BOSTON, Dec. 29, 2005 — AIR Worldwide Corporation (AIR) conducted an analysis of the potential impact on insurers of the Terrorism Risk Insurance Extension Act of 2005. The Act was signed into law last week and extends the Terrorism Risk Insurance Act of 2002 (TRIA) through the end of 2007.
"The law signed by the President amends the TRIA statute and includes higher insurer retention levels for 2006 and 2007," noted Jack Seaquist, a senior manager at AIR. "However, while insurer retention will grow incrementally over the next two years, the program's expiration at the end of 2007 will result in a dramatic increase in insurers' loss retention in 2008, assuming no further government or industry solution is forthcoming."
Under the extension, the trigger for payment of federal funds will increase from $5 million to $50 million for certified acts of terrorism occurring after March 31, 2006, and to $100 million for certified acts of terrorism occurring in 2007. The federal share of losses, paid only when certified insured losses exceed the trigger, remains at 90% in 2006, but is reduced to 85% in 2007.
Insurers' deductibles will continue to be calculated as a percentage of the previous year's direct earned premium in covered lines. However, the deductible will increase from the current 15 percent to 17.5 percent in 2006 and 20 percent in 2007. The new legislation excludes the following types of coverage from the program: commercial auto, burglary and theft, surety, professional liability, and farmowners multiple peril.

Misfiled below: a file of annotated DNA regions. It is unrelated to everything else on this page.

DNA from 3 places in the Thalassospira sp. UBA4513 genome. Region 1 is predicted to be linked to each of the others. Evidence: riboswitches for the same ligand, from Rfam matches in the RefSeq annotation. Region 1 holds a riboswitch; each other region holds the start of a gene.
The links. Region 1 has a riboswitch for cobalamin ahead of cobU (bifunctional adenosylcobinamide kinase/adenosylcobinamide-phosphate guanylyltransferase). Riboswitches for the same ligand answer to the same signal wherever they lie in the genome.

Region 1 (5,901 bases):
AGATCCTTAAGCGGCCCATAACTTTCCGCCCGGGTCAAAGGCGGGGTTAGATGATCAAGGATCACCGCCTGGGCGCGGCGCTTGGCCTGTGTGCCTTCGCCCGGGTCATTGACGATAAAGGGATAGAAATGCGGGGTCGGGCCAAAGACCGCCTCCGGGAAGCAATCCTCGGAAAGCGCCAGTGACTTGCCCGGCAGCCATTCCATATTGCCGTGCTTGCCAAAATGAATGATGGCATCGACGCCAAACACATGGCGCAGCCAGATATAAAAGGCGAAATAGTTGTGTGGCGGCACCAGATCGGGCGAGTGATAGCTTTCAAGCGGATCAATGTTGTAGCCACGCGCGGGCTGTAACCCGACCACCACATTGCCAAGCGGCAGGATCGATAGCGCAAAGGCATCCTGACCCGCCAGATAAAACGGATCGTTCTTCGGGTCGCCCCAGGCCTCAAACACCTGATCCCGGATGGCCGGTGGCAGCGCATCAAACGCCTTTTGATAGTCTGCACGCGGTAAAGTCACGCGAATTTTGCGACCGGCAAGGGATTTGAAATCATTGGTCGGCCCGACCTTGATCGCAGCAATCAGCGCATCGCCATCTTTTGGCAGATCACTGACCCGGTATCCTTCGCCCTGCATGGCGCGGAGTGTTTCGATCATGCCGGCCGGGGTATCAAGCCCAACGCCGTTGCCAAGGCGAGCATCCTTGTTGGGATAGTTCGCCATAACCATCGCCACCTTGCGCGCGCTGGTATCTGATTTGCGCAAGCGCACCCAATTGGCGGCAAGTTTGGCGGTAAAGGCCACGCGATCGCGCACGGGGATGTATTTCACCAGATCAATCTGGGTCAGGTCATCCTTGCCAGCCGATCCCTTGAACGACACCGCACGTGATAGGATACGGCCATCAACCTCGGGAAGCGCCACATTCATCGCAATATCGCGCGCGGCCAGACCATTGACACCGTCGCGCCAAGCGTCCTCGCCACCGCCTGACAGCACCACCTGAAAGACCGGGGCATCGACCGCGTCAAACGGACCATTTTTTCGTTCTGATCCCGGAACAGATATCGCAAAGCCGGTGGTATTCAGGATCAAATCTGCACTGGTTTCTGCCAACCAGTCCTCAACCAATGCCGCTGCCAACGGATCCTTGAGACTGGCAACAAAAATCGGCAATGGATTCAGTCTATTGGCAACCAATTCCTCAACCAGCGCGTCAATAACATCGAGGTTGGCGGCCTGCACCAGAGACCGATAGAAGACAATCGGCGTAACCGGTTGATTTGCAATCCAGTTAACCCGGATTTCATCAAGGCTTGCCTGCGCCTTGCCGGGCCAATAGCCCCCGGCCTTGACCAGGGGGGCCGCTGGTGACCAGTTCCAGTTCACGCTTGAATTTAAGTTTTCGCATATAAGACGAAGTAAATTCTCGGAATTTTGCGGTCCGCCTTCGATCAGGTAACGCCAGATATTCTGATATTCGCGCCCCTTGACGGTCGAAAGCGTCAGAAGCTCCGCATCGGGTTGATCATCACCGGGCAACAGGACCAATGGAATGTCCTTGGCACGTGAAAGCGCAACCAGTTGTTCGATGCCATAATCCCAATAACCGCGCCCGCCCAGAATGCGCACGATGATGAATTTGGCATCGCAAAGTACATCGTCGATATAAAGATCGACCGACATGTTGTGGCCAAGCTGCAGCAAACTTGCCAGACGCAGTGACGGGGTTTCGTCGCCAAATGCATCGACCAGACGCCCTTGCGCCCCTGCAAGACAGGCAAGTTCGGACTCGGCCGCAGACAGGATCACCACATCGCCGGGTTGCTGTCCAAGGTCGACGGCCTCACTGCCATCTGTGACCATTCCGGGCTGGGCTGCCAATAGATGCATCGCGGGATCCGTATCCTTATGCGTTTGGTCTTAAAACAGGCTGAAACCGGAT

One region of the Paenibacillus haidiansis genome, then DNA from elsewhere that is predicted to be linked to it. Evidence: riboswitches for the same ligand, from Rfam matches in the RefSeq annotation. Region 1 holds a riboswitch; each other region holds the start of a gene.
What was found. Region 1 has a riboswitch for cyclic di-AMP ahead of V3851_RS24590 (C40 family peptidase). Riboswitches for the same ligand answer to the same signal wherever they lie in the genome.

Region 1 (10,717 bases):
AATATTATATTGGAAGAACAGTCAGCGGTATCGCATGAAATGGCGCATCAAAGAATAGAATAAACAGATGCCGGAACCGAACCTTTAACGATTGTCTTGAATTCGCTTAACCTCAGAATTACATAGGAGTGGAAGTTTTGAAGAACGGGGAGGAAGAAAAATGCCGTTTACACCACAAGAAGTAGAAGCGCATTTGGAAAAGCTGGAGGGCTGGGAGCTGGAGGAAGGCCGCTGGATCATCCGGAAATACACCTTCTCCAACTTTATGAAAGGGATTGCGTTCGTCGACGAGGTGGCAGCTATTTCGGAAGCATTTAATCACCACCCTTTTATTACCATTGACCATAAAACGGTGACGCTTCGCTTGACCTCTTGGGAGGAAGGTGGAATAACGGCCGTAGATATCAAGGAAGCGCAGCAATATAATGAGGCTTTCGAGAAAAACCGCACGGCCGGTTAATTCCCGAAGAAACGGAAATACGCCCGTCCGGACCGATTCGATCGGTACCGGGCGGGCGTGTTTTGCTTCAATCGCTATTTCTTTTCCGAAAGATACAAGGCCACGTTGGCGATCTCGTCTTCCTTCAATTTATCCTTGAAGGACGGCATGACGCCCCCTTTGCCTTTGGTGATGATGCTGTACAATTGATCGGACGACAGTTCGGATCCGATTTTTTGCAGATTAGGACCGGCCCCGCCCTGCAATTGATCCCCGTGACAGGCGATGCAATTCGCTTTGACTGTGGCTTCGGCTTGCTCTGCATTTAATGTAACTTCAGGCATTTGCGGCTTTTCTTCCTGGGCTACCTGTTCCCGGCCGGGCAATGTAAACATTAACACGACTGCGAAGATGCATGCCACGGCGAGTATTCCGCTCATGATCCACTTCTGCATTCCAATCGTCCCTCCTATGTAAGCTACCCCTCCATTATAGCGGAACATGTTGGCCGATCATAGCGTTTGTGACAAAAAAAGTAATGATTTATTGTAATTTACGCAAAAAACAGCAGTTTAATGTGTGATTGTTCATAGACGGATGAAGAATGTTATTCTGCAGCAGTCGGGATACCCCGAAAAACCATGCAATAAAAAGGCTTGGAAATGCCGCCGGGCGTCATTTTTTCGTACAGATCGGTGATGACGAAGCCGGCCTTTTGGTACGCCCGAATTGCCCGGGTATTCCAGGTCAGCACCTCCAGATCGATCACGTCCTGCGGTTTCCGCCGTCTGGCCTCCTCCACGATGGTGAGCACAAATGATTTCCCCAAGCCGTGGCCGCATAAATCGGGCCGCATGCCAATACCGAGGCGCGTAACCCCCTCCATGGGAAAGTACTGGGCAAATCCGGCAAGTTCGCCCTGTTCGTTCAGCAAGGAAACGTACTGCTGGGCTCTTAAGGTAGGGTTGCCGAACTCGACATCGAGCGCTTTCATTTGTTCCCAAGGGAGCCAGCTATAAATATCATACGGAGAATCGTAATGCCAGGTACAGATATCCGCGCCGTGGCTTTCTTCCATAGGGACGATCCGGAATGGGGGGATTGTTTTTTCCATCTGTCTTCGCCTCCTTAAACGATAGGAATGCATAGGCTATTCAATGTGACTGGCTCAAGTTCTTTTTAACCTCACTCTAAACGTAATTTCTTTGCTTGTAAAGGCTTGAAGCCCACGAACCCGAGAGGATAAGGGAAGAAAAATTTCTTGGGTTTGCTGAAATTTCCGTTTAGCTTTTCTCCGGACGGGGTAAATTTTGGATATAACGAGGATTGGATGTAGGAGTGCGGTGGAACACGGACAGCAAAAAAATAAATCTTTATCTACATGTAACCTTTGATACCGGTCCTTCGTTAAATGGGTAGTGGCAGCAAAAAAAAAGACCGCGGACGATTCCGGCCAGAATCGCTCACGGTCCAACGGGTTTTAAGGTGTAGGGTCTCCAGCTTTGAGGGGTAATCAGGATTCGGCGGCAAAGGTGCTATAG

To illustrate the legislation's impact, AIR modeled three scenarios based on the portfolio of a typical medium-size, multi-line property and casualty company. The sample company, with $2 billion in total annual premiums, is assumed to have a higher concentration of exposures in major cities. All losses are estimated using AIR's Terrorism Loss Estimation Model.
"The impact of these changes on insurers will vary depending on the severity, location and timing of any future attack and on an individual insurer's actual book of business," said Mr. Seaquist. "Therefore, it is essential that insurers re-evaluate their own terrorism risk assessment strategies with respect to industry best practices."
The AIR Terrorism Loss Estimation Model is used by insurers, government agencies, and major corporations to assess terrorism risk in the United States from both international and domestic terrorist threats. The model simulates both conventional and non-conventional weapons effects, and resulting losses to property, workers' compensation, and group life lines of business.
About AIR Worldwide Corporation
AIR Worldwide Corporation (AIR) is a leading risk modeling company helping clients manage the financial impact of catastrophes and weather. Utilizing the latest science and technology, AIR models natural catastrophes in more than 40 countries and the risk from terrorism in the United States. Other areas of expertise include site-specific seismic engineering analysis, catastrophe bonds, and property replacement cost valuation. A member of the ISO family of companies, AIR was founded in 1987 to provide its insurance, reinsurance, corporate, and government clients a complete line of risk modeling software and consulting services that produce consistent and reliable results. Headquartered in Boston, AIR has additional offices in North America, Europe, and Asia. For more information, please visit www.air-worldwide.com.